Smartphone Addiction May Lead To Brain Imbalance: Here's How To Address The Problem

By Aaron Mamiit | Dec 04, 2017 05:58 AM EST

Researchers discovered evidence that smartphone addiction may lead to chemical imbalance in the brain of young people, but fortunately, there are some treatment options available to everyone.

Not everyone can go to therapy to correct chemical imbalances in the brain, but there are some things that anybody can do to try to control smartphone addiction.

Brain Imbalance Due To Smartphone Addiction

A study was conducted by researchers on 19 young subjects diagnosed with smartphone addiction and 19 other young healthy subjects. For both groups, the average age was 15.5 years old.

The researchers discovered that that subjects who were addicted to smartphones yielded higher scores when testing for impulsivity, insomnia, depression, and anxiety. A magnetic resonance spectroscopy to study the brain chemistry of the subjects also revealed an imbalance that prevents the regulation of some brain functions, resulting in anxiety and drowsiness.

After cognitive behavioral therapy, the researchers were able to correct the chemical imbalance in the brains of the subjects who were addicted to smartphones.

How To Cure Smartphone Addiction

The researchers carried out a modified form of therapy that is used for people with video game addiction. This involved 75-minute sessions of exercises focused on mindfulness once a week, including recognizing impulses to use a smartphone, finding something else to do, and expressing emotions.

For people with smartphone addiction who do not think therapy is best for them, there are some things that you can try to cure yourself and fix any chemical imbalance that may be forming in the brain.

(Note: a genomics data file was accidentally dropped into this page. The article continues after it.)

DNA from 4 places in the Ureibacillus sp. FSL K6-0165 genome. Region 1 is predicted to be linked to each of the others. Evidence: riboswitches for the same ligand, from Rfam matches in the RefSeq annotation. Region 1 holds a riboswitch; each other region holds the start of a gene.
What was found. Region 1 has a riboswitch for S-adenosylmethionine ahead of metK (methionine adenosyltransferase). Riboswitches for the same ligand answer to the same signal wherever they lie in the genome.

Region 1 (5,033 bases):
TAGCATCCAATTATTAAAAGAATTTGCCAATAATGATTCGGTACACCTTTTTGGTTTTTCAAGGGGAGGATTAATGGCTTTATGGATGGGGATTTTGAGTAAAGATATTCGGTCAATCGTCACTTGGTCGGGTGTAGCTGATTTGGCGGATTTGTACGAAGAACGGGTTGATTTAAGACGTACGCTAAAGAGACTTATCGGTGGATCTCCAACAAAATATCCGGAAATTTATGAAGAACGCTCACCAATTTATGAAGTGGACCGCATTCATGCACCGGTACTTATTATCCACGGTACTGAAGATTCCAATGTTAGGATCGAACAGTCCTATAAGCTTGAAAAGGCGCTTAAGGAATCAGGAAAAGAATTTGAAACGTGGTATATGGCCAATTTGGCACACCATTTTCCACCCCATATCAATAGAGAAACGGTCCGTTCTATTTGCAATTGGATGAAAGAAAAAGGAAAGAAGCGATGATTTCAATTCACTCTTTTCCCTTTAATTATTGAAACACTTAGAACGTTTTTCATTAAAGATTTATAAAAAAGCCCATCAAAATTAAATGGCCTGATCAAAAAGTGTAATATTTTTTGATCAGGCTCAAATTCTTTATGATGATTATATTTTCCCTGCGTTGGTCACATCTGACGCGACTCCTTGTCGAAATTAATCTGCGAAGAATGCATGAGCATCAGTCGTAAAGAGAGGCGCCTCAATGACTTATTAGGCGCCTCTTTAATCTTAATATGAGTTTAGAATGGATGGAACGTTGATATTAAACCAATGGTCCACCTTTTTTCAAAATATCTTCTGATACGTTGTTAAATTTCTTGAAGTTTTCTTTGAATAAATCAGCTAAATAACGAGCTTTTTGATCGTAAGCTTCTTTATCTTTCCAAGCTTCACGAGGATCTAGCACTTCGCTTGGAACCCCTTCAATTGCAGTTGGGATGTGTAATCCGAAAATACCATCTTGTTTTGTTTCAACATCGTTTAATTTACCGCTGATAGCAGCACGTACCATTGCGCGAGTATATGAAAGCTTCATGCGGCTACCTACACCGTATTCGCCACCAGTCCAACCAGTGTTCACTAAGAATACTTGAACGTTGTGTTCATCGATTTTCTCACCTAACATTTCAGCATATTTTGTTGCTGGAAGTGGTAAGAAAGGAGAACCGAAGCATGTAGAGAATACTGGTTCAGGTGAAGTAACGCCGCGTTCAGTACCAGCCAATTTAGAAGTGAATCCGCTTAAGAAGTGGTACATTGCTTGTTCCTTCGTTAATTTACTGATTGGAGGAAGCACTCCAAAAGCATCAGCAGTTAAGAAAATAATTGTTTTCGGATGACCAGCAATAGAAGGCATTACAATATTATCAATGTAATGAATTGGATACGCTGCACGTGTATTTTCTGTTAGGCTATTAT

One of the strongest ways to control smartphone addiction is to set personal rules on smartphone usage, including the only periods that using the smartphone is allowed and the number of apps installed at a time.

People with smartphone addiction may also try leaving their devices in one room and moving to another to be with friends, family, or even alone but doing something else.

Of course, these would be easier with the support of loved ones, who can help you monitor your smartphone usage and make sure you are following your own rules. Be careful on who you ask for help, though, as some family members actually affect others' behavior with their own smartphone obsession.

Lastly, a few days before the new study on smartphone addiction, product and furniture designer Klemens Schillinger actually revealed the Substitute Phone. The "device" looks to help people overcome their smartphone addiction.

The Substitute Phone comes in five "models" that are made up of slabs of black plastic and marbles. The marbles provide people with a way to curb the impulses of smartphone addiction, including swiping, scrolling, and pinching to zoom on the displays of devices.

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